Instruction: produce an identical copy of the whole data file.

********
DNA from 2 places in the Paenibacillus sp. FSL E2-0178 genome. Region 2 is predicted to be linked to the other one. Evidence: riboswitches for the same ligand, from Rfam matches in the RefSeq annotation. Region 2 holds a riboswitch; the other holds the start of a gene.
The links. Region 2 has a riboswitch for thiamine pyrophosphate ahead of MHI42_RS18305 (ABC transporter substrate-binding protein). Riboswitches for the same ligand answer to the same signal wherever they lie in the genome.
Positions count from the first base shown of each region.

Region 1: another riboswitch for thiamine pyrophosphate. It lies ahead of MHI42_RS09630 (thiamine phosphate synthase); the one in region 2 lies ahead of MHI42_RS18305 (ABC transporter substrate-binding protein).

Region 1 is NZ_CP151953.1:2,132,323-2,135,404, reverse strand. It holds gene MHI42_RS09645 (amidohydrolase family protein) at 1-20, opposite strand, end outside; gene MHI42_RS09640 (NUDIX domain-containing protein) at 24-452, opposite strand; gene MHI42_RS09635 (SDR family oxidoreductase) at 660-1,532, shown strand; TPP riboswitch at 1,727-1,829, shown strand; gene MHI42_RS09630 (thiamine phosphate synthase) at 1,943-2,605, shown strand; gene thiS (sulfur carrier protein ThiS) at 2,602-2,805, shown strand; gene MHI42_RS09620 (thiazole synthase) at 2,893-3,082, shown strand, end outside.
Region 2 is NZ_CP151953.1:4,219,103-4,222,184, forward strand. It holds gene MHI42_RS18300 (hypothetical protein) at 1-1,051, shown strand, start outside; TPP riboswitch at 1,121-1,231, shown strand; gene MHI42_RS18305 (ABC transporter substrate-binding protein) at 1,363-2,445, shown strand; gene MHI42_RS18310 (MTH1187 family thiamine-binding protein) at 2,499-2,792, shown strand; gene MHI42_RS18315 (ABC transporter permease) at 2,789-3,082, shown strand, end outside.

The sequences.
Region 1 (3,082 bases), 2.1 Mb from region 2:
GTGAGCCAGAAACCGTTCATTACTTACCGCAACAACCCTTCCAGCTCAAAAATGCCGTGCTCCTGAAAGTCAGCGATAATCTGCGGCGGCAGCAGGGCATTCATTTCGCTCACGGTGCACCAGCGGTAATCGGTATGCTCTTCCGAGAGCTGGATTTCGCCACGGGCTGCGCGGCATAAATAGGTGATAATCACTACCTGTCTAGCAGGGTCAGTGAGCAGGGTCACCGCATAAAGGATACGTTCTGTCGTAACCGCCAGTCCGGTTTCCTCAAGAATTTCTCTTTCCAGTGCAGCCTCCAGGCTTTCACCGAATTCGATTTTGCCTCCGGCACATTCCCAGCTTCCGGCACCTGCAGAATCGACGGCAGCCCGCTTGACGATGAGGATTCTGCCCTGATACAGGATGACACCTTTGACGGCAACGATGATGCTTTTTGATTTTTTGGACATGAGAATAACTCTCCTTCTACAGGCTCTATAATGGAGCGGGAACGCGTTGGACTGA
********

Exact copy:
DNA from 2 places in the Paenibacillus sp. FSL E2-0178 genome. Region 2 is predicted to be linked to the other one. Evidence: riboswitches for the same ligand, from Rfam matches in the RefSeq annotation. Region 2 holds a riboswitch; the other holds the start of a gene.
The links. Region 2 has a riboswitch for thiamine pyrophosphate ahead of MHI42_RS18305 (ABC transporter substrate-binding protein). Riboswitches for the same ligand answer to the same signal wherever they lie in the genome.
Positions count from the first base shown of each region.

Region 1: another riboswitch for thiamine pyrophosphate. It lies ahead of MHI42_RS09630 (thiamine phosphate synthase); the one in region 2 lies ahead of MHI42_RS18305 (ABC transporter substrate-binding protein).

Region 1 is NZ_CP151953.1:2,132,323-2,135,404, reverse strand. It holds gene MHI42_RS09645 (amidohydrolase family protein) at 1-20, opposite strand, end outside; gene MHI42_RS09640 (NUDIX domain-containing protein) at 24-452, opposite strand; gene MHI42_RS09635 (SDR family oxidoreductase) at 660-1,532, shown strand; TPP riboswitch at 1,727-1,829, shown strand; gene MHI42_RS09630 (thiamine phosphate synthase) at 1,943-2,605, shown strand; gene thiS (sulfur carrier protein ThiS) at 2,602-2,805, shown strand; gene MHI42_RS09620 (thiazole synthase) at 2,893-3,082, shown strand, end outside.
Region 2 is NZ_CP151953.1:4,219,103-4,222,184, forward strand. It holds gene MHI42_RS18300 (hypothetical protein) at 1-1,051, shown strand, start outside; TPP riboswitch at 1,121-1,231, shown strand; gene MHI42_RS18305 (ABC transporter substrate-binding protein) at 1,363-2,445, shown strand; gene MHI42_RS18310 (MTH1187 family thiamine-binding protein) at 2,499-2,792, shown strand; gene MHI42_RS18315 (ABC transporter permease) at 2,789-3,082, shown strand, end outside.

The sequences.
Region 1 (3,082 bases), 2.1 Mb from region 2:
GTGAGCCAGAAACCGTTCATTACTTACCGCAACAACCCTTCCAGCTCAAAAATGCCGTGCTCCTGAAAGTCAGCGATAATCTGCGGCGGCAGCAGGGCATTCATTTCGCTCACGGTGCACCAGCGGTAATCGGTATGCTCTTCCGAGAGCTGGATTTCGCCACGGGCTGCGCGGCATAAATAGGTGATAATCACTACCTGTCTAGCAGGGTCAGTGAGCAGGGTCACCGCATAAAGGATACGTTCTGTCGTAACCGCCAGTCCGGTTTCCTCAAGAATTTCTCTTTCCAGTGCAGCCTCCAGGCTTTCACCGAATTCGATTTTGCCTCCGGCACATTCCCAGCTTCCGGCACCTGCAGAATCGACGGCAGCCCGCTTGACGATGAGGATTCTGCCCTGATACAGGATGACACCTTTGACGGCAACGATGATGCTTTTTGATTTTTTGGACATGAGAATAACTCTCCTTCTACAGGCTCTATAATGGAGCGGGAACGCGTTGGACTGA